We can write the state estimate equation as,
ˆx
k|k
= ˆx
k|k−1
+P
k|k
HR
−1
_
y
k
−H
T
ˆx
k|k−1
_
(18)
The above equation assumes that the weighting matrix,
W = R
−1
.
Similarly, it can be shown that the covariance estimate is,
P
k|k
= P
k|k−1
−P
k|k−1
H
_
R +H
T
P
k|k−1
H
_
−1
H
T
P
k|k−1
Satish Nagarajaiah, Prof., CEVE & MEMS, Rice System Identification
Introduction
Classification
Least Squares Estimation
Recursive Least Squares Estimation
Weighted Least Squares
Discrete-Time Kalman Filter
State Space Identification
Features
Derivations
Discrete-Time Kalman Filter
Note that the matrix, H is constant. The quantity P
k|k−1
can
be calculated as,
P
k|k−1
= E
_
[x
k
−ˆx
k|k−1
][x
k
−ˆx
k|k−1
]
T
_
= AP
k−1|k−1
A
T
+GQG
T
In summary, the following steps are for the discrete-time
Kalman filter:
1
Prediction:P
k|k−1
= AP
k−1|k−1
A
T
+GQG
T
2
Prediction: ˆx
k|k−1
= Aˆx
k−1|k−1
3
Covariance Estimate:P
k|k
=
P
k|k−1
−P
k|k−1
H
_
R +H
T
P
k|k−1
H
¸
−1
H
T
P
k|k−1
4
State Estimate: ˆx
k|k
= ˆx
k|k−1
+P
k|k
HR
−1
_
y
k
−H
T
ˆx
k|k−1
_
Satish Nagarajaiah, Prof., CEVE & MEMS, Rice System Identification
Introduction
Classification
Least Squares Estimation
Recursive Least Squares Estimation
Weighted Least Squares
Discrete-Time Kalman Filter
State Space Identification
Features
Derivations
Discrete-Time Kalman Filter
If input is present, such that the equations are of the form,
x
k
= Ax
k−1
+Bu
k−1
Gw
k−1
y
k
= H
T
x
k
+n
k
Then, the state estimation becomes,
ˆx
k|k
= ˆx
k|k−1
+Bu
k−1
+P
k|k
HR
−1
_
y
k
−H
T
ˆx
k|k−1
_
Note: Do not confuse the input matrix, B with B
k
!
Satish Nagarajaiah, Prof., CEVE & MEMS, Rice System Identification
Introduction
Classification
Least Squares Estimation
Recursive Least Squares Estimation
Weighted Least Squares
Discrete-Time Kalman Filter
State Space Identification
Weighting Sequence Model
State-space Observer Model
Linear Difference Model
Physical Interpretation of SVD
Eigen Realization Algorithm
State Space Identification
The objective is to identify the state matrices, A, B and C.
The general state-space description for a dynamical system is
given by:
˙ x(t) = A
c
x(t) +B
c
u(t)
y(t) = Cx(t) + Du(t) (19)
for a system of order n, r inputs and q outputs.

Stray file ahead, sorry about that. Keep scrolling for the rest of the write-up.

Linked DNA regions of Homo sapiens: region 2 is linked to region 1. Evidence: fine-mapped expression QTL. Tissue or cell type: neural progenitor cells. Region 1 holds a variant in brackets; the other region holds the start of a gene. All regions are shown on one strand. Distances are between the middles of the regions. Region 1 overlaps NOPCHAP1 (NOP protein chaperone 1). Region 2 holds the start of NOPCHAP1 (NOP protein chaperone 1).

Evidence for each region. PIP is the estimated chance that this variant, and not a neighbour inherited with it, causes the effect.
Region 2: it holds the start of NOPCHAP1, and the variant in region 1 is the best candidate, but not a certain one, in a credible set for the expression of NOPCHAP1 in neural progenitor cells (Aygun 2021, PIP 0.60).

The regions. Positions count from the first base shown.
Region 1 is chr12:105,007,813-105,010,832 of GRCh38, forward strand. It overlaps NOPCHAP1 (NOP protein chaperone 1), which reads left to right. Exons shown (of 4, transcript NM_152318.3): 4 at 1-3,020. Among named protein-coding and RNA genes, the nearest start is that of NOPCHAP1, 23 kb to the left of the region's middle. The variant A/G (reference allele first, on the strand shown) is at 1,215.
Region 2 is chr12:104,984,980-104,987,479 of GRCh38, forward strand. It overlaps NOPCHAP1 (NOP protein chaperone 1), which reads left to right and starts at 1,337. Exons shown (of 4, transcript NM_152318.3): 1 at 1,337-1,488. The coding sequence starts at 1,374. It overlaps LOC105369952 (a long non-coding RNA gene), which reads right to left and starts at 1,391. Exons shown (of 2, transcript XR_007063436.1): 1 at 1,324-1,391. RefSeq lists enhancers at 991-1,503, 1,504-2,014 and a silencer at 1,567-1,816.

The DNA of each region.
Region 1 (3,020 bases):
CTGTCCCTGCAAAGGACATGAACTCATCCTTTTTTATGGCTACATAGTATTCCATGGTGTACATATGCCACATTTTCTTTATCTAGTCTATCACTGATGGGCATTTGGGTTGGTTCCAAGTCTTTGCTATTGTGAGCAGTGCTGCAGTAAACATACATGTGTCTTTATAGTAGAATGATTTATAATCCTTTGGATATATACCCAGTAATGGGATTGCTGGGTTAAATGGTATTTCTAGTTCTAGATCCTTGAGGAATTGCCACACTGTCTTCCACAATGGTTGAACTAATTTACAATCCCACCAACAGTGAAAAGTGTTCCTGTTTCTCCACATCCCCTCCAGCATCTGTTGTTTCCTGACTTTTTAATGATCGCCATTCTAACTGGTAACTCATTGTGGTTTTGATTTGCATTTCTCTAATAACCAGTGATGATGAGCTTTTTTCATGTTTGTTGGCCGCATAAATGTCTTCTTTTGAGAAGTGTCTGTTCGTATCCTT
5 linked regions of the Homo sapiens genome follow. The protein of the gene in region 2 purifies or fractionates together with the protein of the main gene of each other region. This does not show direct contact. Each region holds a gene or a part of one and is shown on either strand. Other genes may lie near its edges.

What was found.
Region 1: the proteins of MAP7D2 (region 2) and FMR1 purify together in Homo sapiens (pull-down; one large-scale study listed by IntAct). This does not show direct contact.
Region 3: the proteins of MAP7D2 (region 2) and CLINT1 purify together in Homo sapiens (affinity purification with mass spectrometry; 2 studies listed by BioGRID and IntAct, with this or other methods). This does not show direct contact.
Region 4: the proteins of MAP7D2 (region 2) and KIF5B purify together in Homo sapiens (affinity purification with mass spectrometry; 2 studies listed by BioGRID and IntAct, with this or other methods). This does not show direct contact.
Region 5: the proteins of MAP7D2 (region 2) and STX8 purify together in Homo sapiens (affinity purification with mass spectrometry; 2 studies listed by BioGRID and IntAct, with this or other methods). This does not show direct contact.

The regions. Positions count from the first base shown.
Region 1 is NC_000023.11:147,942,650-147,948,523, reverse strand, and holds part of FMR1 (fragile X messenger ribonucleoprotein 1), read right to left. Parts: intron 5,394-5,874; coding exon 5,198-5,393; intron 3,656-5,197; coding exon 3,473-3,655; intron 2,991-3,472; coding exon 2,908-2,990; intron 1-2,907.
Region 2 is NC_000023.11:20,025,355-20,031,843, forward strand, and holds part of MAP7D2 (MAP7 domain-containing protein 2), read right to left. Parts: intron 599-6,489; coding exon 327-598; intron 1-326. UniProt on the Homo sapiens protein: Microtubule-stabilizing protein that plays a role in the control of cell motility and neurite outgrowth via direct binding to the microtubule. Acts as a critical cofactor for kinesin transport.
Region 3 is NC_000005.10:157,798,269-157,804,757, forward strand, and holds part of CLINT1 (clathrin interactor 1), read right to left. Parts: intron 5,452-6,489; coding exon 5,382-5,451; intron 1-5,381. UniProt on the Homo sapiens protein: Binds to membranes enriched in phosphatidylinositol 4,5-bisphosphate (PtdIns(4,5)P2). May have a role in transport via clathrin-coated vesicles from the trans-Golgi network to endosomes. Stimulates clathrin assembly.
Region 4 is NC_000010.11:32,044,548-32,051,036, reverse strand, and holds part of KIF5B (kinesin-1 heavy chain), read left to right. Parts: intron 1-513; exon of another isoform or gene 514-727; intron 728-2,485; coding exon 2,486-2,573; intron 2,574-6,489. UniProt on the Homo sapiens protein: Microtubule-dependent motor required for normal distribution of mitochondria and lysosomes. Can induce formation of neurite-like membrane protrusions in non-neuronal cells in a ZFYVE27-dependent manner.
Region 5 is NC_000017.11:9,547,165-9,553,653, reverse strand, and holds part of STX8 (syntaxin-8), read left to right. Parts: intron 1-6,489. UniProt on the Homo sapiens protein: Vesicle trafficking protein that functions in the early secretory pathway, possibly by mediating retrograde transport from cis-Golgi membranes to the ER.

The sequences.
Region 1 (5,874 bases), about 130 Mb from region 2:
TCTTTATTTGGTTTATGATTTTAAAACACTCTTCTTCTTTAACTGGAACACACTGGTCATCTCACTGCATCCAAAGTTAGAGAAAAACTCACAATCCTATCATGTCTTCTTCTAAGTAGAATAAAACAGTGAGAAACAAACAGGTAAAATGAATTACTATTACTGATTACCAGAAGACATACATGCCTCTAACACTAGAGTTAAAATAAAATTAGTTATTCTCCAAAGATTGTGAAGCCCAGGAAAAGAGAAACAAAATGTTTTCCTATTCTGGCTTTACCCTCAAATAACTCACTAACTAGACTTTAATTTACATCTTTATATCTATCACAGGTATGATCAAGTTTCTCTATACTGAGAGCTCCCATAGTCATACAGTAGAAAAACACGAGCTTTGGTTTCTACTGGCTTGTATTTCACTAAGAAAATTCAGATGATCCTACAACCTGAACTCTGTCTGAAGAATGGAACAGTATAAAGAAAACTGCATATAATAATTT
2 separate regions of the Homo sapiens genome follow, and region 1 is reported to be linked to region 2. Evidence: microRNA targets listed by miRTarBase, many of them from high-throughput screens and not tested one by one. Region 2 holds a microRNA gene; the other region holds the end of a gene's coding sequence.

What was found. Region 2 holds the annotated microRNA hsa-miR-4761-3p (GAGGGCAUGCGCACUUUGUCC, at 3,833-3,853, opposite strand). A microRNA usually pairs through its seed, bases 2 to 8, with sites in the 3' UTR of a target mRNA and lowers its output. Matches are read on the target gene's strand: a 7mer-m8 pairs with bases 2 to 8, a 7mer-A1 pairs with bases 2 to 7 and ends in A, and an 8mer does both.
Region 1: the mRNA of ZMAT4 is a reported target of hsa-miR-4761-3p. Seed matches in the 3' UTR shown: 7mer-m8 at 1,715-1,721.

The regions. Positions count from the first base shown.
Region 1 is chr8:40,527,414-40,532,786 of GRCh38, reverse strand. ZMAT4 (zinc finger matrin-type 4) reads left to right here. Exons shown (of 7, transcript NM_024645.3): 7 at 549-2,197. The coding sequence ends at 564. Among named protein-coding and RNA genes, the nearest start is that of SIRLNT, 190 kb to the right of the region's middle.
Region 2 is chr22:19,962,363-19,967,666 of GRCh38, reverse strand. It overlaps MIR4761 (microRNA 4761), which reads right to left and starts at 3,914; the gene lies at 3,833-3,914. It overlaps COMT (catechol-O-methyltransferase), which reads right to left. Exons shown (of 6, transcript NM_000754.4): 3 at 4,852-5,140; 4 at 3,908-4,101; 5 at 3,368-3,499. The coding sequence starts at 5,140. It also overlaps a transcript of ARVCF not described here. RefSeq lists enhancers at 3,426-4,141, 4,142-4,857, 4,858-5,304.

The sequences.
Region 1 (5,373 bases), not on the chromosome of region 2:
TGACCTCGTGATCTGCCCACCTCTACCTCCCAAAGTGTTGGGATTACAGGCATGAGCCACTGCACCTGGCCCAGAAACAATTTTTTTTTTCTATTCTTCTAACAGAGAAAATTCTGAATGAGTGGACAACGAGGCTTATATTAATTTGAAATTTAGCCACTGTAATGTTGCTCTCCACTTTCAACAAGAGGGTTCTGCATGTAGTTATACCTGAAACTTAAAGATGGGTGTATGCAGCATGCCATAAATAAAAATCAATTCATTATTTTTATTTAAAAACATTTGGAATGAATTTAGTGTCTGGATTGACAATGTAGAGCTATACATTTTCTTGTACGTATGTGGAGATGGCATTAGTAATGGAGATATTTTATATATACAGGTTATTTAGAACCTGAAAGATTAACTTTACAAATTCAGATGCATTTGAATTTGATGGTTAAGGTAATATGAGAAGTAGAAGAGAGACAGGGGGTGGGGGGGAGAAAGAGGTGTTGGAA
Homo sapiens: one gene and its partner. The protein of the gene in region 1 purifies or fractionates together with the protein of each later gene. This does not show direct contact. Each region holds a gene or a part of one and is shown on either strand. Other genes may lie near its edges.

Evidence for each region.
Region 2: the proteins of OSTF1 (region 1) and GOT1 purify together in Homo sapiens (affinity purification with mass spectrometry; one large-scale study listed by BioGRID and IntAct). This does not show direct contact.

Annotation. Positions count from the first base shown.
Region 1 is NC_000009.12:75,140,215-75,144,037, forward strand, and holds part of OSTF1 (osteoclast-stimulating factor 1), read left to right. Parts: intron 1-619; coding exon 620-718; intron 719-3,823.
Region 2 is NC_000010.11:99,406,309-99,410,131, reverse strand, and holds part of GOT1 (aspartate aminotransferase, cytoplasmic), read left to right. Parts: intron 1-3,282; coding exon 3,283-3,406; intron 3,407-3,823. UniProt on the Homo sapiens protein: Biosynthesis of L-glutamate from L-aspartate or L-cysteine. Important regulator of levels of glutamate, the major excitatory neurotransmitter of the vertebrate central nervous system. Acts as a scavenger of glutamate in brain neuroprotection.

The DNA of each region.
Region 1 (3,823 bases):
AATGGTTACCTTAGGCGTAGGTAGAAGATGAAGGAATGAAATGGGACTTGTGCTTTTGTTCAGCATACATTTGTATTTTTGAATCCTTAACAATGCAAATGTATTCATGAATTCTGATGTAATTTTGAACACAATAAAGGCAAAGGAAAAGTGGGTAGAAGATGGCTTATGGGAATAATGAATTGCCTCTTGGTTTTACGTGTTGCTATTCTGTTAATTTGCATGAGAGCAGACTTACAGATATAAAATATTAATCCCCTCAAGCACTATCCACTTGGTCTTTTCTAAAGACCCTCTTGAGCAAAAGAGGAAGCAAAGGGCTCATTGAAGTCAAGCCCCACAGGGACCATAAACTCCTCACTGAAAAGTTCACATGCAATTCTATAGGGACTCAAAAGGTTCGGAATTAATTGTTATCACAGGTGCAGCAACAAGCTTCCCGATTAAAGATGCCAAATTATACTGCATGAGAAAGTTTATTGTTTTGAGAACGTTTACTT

The discrete representation of the same system is given by:
x(k + 1) = Ax(k) +Bu(k)
y(k) = Cx(k) + Du(k) (20)
Note the distinction in the state matrices between the
continuous and discrete versions!
Satish Nagarajaiah, Prof., CEVE & MEMS, Rice System Identification
Introduction
Classification
Least Squares Estimation
Recursive Least Squares Estimation
Weighted Least Squares
Discrete-Time Kalman Filter
State Space Identification
Weighting Sequence Model
State-space Observer Model
Linear Difference Model
Physical Interpretation of SVD
Eigen Realization Algorithm
Weighting Sequence Model
Representing output as a weighted sequence of inputs
Start from the initial conditions, x(0):
x(0) = 0; y(0) = Cx(0) + Du(0)
x(1) = Ax(0) +Bu(0); y(1) = Cx(1) + Du(1)
x(2) = Ax(1) +Bu(1); y(2) = Cx(2) + Du(2)
If x(0) is zero, or, k is sufficiently large, A
k
≈ 0 (stable
system with damping). Hence,
y(k) = CBu(k −1) +· · · +CA
k−1
Bu(·) +Du(k)(21)
y(k) =
k

i =1
CA
i −1
Bu(k −i ) + Du(k) (22)
Satish Nagarajaiah, Prof., CEVE & MEMS, Rice System Identification
Introduction
Classification
Least Squares Estimation
Recursive Least Squares Estimation
Weighted Least Squares
Discrete-Time Kalman Filter
State Space Identification
Weighting Sequence Model
State-space Observer Model
Linear Difference Model
Physical Interpretation of SVD
Eigen Realization Algorithm
Weighting Sequence Model
Eq. 22 is known as the weighting-sequence model it does not
involve any state measurements, and depends only on inputs.
The output y(k) is a weighted sum of input values
u(0), u(1), u(k)
Weights CB, CAB, CA
2
B, · · · are called Markov parameters.
Markov parameters are invariant to state transformations
Since, the Markov parameters are the pulse responses of the
system, they must be unique for a given system.
Note that the input-output description in eq. 22 is valid only
under zero initial conditions (steady-state). It is not applicable
if the transient effects are present in the system.
In this model, there is no need to consider the exact nature of
the state equations.
Satish Nagarajaiah, Prof., CEVE & MEMS, Rice System Identification
Introduction
Classification
Least Squares Estimation
Recursive Least Squares Estimation
Weighted Least Squares
Discrete-Time Kalman Filter
State Space Identification
Weighting Sequence Model
State-space Observer Model
Linear Difference Model